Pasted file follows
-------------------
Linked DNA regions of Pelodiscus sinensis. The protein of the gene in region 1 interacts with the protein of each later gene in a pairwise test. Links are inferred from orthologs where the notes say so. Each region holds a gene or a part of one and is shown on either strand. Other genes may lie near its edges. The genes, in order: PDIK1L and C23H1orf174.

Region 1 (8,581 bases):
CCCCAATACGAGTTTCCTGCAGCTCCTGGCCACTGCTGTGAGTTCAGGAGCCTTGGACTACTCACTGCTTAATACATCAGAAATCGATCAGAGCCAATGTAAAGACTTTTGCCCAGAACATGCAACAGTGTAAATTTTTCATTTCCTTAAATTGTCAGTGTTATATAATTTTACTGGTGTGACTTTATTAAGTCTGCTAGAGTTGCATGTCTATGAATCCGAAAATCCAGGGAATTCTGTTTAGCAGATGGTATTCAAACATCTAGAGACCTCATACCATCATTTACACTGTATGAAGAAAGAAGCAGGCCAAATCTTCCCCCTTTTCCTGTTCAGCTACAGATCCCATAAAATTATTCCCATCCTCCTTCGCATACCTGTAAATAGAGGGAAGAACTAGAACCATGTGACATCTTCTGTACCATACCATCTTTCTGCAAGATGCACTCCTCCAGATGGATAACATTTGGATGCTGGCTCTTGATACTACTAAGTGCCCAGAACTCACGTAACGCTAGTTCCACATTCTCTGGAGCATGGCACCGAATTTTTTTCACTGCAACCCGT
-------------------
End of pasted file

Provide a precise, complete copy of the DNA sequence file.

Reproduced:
Linked DNA regions of Pelodiscus sinensis. The protein of the gene in region 1 interacts with the protein of each later gene in a pairwise test. Links are inferred from orthologs where the notes say so. Each region holds a gene or a part of one and is shown on either strand. Other genes may lie near its edges. The genes, in order: PDIK1L and C23H1orf174.

Region 1 (8,581 bases):
CCCCAATACGAGTTTCCTGCAGCTCCTGGCCACTGCTGTGAGTTCAGGAGCCTTGGACTACTCACTGCTTAATACATCAGAAATCGATCAGAGCCAATGTAAAGACTTTTGCCCAGAACATGCAACAGTGTAAATTTTTCATTTCCTTAAATTGTCAGTGTTATATAATTTTACTGGTGTGACTTTATTAAGTCTGCTAGAGTTGCATGTCTATGAATCCGAAAATCCAGGGAATTCTGTTTAGCAGATGGTATTCAAACATCTAGAGACCTCATACCATCATTTACACTGTATGAAGAAAGAAGCAGGCCAAATCTTCCCCCTTTTCCTGTTCAGCTACAGATCCCATAAAATTATTCCCATCCTCCTTCGCATACCTGTAAATAGAGGGAAGAACTAGAACCATGTGACATCTTCTGTACCATACCATCTTTCTGCAAGATGCACTCCTCCAGATGGATAACATTTGGATGCTGGCTCTTGATACTACTAAGTGCCCAGAACTCACGTAACGCTAGTTCCACATTCTCTGGAGCATGGCACCGAATTTTTTTCACTGCAACCCGT